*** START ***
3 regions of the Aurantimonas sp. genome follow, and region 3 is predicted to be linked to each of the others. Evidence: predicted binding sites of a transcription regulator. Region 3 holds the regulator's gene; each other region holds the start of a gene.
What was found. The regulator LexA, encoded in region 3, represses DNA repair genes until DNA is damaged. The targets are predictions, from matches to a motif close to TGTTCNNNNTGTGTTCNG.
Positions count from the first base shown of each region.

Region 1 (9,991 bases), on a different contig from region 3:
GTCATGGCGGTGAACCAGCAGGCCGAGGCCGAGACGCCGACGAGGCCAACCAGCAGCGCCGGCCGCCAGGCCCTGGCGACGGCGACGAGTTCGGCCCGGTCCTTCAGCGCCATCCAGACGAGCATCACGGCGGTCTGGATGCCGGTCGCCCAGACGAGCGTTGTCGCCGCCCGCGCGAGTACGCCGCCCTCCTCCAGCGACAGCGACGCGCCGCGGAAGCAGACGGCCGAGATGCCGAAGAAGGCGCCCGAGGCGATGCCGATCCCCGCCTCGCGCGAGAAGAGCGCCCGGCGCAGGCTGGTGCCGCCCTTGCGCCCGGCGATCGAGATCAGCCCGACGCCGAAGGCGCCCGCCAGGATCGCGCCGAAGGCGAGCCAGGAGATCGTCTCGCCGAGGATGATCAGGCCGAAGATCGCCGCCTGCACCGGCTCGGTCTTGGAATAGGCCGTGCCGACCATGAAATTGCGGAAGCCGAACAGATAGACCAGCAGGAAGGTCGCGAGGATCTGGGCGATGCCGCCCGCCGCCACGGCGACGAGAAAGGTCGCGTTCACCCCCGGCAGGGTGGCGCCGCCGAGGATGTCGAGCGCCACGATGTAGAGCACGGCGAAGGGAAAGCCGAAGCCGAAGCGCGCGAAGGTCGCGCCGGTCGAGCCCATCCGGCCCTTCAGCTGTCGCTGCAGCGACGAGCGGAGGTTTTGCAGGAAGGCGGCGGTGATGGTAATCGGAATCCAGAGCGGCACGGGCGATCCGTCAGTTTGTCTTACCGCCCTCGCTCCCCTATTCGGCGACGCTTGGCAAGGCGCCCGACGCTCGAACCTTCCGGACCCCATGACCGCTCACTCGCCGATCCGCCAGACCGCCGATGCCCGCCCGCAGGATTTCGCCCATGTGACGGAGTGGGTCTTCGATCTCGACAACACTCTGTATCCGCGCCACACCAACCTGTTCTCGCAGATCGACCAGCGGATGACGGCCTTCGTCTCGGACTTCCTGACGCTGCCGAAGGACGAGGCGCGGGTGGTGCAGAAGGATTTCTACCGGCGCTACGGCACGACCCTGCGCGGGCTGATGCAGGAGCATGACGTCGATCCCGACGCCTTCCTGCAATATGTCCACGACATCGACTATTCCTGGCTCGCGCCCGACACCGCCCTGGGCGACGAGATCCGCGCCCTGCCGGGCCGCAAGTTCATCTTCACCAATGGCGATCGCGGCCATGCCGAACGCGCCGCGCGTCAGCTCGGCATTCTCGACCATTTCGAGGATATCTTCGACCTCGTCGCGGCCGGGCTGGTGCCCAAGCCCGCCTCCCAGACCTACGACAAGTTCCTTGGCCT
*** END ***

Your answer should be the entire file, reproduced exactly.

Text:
3 regions of the Aurantimonas sp. genome follow, and region 3 is predicted to be linked to each of the others. Evidence: predicted binding sites of a transcription regulator. Region 3 holds the regulator's gene; each other region holds the start of a gene.
What was found. The regulator LexA, encoded in region 3, represses DNA repair genes until DNA is damaged. The targets are predictions, from matches to a motif close to TGTTCNNNNTGTGTTCNG.
Positions count from the first base shown of each region.

Region 1 (9,991 bases), on a different contig from region 3:
GTCATGGCGGTGAACCAGCAGGCCGAGGCCGAGACGCCGACGAGGCCAACCAGCAGCGCCGGCCGCCAGGCCCTGGCGACGGCGACGAGTTCGGCCCGGTCCTTCAGCGCCATCCAGACGAGCATCACGGCGGTCTGGATGCCGGTCGCCCAGACGAGCGTTGTCGCCGCCCGCGCGAGTACGCCGCCCTCCTCCAGCGACAGCGACGCGCCGCGGAAGCAGACGGCCGAGATGCCGAAGAAGGCGCCCGAGGCGATGCCGATCCCCGCCTCGCGCGAGAAGAGCGCCCGGCGCAGGCTGGTGCCGCCCTTGCGCCCGGCGATCGAGATCAGCCCGACGCCGAAGGCGCCCGCCAGGATCGCGCCGAAGGCGAGCCAGGAGATCGTCTCGCCGAGGATGATCAGGCCGAAGATCGCCGCCTGCACCGGCTCGGTCTTGGAATAGGCCGTGCCGACCATGAAATTGCGGAAGCCGAACAGATAGACCAGCAGGAAGGTCGCGAGGATCTGGGCGATGCCGCCCGCCGCCACGGCGACGAGAAAGGTCGCGTTCACCCCCGGCAGGGTGGCGCCGCCGAGGATGTCGAGCGCCACGATGTAGAGCACGGCGAAGGGAAAGCCGAAGCCGAAGCGCGCGAAGGTCGCGCCGGTCGAGCCCATCCGGCCCTTCAGCTGTCGCTGCAGCGACGAGCGGAGGTTTTGCAGGAAGGCGGCGGTGATGGTAATCGGAATCCAGAGCGGCACGGGCGATCCGTCAGTTTGTCTTACCGCCCTCGCTCCCCTATTCGGCGACGCTTGGCAAGGCGCCCGACGCTCGAACCTTCCGGACCCCATGACCGCTCACTCGCCGATCCGCCAGACCGCCGATGCCCGCCCGCAGGATTTCGCCCATGTGACGGAGTGGGTCTTCGATCTCGACAACACTCTGTATCCGCGCCACACCAACCTGTTCTCGCAGATCGACCAGCGGATGACGGCCTTCGTCTCGGACTTCCTGACGCTGCCGAAGGACGAGGCGCGGGTGGTGCAGAAGGATTTCTACCGGCGCTACGGCACGACCCTGCGCGGGCTGATGCAGGAGCATGACGTCGATCCCGACGCCTTCCTGCAATATGTCCACGACATCGACTATTCCTGGCTCGCGCCCGACACCGCCCTGGGCGACGAGATCCGCGCCCTGCCGGGCCGCAAGTTCATCTTCACCAATGGCGATCGCGGCCATGCCGAACGCGCCGCGCGTCAGCTCGGCATTCTCGACCATTTCGAGGATATCTTCGACCTCGTCGCGGCCGGGCTGGTGCCCAAGCCCGCCTCCCAGACCTACGACAAGTTCCTTGGCCT